Phuket’s Indonesian Smog Crisis — And What to Do About It

Smoke and pollutants spread across the Indian Ocean during the Indonesian smog crisis of 1997; how far will they spread this year?

Smoke and pollutants spread across the Indian Ocean during the Indonesian smog crisis of 1997; how far will they spread this year?

by Marque A. Rome

Every year Phuket and other areas of southern Thailand are enveloped in a thick haze of smoke from fires burning on Sumatra in Indonesia. This has been an annual hazard for more than 20 years, but this year’s blanket of smoke is the worst I recall. Indeed the Phuket Public Health Office on Saturday advised denizens to “avoid breathing the air”, according to local publication Phuket News, to avoid strenuous exercise and to wear filtration masks — this because particulate content in the air was measured by the Southern Thailand Area 16 Regional Environmental Office at 125 microgrammes per cubic metre. This actually represented considerable improvement: on the 16th, particulate content was set at 139 microgrammes per cubic metre.

The Public Health Office notes that any reading over 120 is dangerous.

While readings today have improved again (ASTV reported this morning a reading of 91, while newspaper Thai Rath noted that visibility in Had Yai was such that airline flights were no longer impeded), the problem has by no means disappeared: as I write this, overhead the sky is not blue but white, and visibility is plainly impaired at a distance of perhaps 400 metres.

A hazy September in Songkhla.

A hazy September in Songkhla.

News services report that Indonesian authorities are taking action against the perpetrators. From the Jakarta Globe today: “Environment and Forestry Minister Siti Nurbaya Bakar said on Sunday that the government was investigating nearly 300 companies for alleged slash-and-burn practices.

“‘In total there are 276 [private business] entities [with areas which have been on fire]. Some have not been identified because they are cooperatives and bearers of land use permits, which are under the auspices of the National Land Agency,” she said. ‘There are 147 [unidentified entities]. But from an environmental standpoint they are suspected of violating the law.’

“Siti said her office has deployed at least 200 officers to investigate firms with concessions on which fires had been detected, suspecting them of slash-and-burn practices: ‘We will analyze [the officers’ findings] to determine if [the firms] can be penalized or have their operations suspended,’ she said.”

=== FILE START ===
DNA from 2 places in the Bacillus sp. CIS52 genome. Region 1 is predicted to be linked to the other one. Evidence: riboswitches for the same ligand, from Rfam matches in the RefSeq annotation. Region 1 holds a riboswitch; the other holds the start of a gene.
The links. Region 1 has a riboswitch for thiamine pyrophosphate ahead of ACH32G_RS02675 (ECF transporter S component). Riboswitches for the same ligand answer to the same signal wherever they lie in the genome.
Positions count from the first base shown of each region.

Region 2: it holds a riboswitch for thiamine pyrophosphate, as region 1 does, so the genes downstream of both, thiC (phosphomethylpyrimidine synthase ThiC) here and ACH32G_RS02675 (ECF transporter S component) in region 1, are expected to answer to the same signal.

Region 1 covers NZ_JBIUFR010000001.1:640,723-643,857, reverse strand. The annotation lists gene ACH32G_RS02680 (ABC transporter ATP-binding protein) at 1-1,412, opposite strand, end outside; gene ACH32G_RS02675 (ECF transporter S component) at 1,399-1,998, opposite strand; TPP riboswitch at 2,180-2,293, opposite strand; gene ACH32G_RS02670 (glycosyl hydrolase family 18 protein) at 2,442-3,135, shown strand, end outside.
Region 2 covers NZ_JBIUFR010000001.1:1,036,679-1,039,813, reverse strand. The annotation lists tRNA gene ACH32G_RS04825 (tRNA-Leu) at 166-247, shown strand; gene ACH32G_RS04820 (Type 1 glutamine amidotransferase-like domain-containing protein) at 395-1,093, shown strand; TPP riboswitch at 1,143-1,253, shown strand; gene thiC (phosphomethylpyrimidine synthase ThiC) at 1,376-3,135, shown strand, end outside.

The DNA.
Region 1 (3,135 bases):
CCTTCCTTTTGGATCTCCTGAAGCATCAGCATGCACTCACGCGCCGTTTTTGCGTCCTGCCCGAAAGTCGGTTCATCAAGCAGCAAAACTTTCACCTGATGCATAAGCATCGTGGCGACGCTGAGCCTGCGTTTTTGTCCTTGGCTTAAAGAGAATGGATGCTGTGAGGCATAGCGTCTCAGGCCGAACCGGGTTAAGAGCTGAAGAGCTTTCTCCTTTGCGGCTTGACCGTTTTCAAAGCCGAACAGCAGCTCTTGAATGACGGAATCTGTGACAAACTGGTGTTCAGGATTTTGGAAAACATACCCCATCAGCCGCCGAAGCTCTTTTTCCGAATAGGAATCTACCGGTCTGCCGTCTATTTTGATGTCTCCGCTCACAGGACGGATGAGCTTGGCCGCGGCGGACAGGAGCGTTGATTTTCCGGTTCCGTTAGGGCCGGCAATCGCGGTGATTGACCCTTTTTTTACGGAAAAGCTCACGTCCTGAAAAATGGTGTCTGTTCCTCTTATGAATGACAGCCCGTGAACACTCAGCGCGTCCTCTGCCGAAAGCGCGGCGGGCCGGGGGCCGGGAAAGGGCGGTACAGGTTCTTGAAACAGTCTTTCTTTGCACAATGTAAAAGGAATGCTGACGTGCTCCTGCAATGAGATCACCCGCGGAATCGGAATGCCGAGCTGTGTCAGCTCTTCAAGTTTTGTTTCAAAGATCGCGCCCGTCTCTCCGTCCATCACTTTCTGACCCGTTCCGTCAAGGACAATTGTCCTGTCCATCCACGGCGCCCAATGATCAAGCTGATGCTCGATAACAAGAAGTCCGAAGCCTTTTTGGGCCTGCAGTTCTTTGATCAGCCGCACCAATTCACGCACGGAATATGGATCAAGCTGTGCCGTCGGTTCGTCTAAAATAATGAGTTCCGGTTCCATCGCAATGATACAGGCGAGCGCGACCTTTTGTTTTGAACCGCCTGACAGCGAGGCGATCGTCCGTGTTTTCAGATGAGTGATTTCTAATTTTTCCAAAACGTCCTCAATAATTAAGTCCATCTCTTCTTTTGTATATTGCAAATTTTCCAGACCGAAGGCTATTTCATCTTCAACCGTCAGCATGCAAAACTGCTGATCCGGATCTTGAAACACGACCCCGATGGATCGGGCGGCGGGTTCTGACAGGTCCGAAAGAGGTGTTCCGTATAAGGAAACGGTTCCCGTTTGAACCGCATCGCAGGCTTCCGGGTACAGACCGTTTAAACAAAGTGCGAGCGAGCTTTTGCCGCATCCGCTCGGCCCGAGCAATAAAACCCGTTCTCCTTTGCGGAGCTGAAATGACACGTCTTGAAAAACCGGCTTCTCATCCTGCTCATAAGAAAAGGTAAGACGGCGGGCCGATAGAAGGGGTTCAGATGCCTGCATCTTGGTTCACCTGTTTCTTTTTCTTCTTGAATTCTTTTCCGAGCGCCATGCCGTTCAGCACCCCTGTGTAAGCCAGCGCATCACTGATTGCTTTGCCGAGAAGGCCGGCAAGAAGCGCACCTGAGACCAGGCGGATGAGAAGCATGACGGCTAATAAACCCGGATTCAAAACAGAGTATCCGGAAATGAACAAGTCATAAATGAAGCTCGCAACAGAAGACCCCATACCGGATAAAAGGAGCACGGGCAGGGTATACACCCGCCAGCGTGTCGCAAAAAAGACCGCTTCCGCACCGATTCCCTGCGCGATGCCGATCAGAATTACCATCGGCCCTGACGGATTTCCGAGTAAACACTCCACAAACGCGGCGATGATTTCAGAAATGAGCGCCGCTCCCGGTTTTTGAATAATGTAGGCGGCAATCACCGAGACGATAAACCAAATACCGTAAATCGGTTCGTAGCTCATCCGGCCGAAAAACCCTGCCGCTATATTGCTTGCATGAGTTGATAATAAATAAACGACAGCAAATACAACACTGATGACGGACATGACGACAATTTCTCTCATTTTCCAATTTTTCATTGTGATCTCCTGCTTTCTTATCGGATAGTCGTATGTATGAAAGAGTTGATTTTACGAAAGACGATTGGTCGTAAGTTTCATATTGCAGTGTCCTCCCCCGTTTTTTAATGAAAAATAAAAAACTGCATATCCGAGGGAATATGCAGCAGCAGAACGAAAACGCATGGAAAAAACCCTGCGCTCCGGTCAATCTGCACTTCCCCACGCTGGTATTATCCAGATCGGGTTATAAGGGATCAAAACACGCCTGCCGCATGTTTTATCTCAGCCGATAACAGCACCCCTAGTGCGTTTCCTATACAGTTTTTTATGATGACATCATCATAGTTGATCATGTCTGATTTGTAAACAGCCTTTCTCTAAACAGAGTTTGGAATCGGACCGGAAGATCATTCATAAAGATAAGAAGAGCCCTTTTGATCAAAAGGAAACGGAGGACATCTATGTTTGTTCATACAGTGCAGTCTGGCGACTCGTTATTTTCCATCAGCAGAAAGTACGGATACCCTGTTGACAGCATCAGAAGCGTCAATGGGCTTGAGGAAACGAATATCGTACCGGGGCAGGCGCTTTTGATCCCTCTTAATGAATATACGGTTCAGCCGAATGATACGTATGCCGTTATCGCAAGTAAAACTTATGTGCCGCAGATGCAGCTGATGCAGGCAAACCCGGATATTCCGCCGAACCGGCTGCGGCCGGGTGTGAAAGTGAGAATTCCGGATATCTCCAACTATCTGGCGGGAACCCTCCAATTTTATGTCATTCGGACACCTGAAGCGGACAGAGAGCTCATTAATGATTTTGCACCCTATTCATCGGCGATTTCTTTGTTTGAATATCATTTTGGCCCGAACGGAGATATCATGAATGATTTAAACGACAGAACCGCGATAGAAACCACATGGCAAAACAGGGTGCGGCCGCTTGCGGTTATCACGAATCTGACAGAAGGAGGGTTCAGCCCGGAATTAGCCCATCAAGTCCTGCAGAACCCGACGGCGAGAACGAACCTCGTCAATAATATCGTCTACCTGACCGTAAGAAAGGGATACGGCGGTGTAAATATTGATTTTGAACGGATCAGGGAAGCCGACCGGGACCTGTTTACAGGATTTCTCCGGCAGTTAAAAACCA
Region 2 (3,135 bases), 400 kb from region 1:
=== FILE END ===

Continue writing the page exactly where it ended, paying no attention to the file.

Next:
But Indonesia has no track record of seriously attempting to stop serial destruction of rain forests or the menace these fires pose to surrounding nations and to Indonesia’s own citizens. The companies involved are, many of them, large, powerful concerns, for whom such investigations constitute no more than a nuisance.

Sumatran rain forests are being slashed and burnt so that palm oil plantations such as this can be planted.

Sumatran rain forests are being slashed and burnt so that palm oil plantations such as this can be planted.

So, for example, Indonesian police say they are preparing to charge Bumi Mekar Hijau, “a south Sumatra-based supplier to Singapore-listed Asia Pulp and Paper (APP),” with criminal burning violations — a charge for which those found guilty might receive ten years in jail. But this is so much window-dressing: no one is likely to be found guilty. Bumi Mekar Hijau was charged in civil court at the beginning of this year with violating laws against slash-and-burn deforestation in its concession last year. The result? Charges were thrown out of court in February.

“Police have charged 10 companies in Sumatra and Kalimantan (on Borneo) along with 127 individuals for slash-and-burn practices…[that have brought] air quality indexes…to unhealthy levels,” the Globe cheered, adding, “The companies face fines of up to Rp10 billion (US$694,000) each, while suspects face jail time of up to ten years under the environmental protection and forestry laws. [They] also face having permits revoked by the government.”

It is notable that Globe reporters did not crow about previous convictions or fines.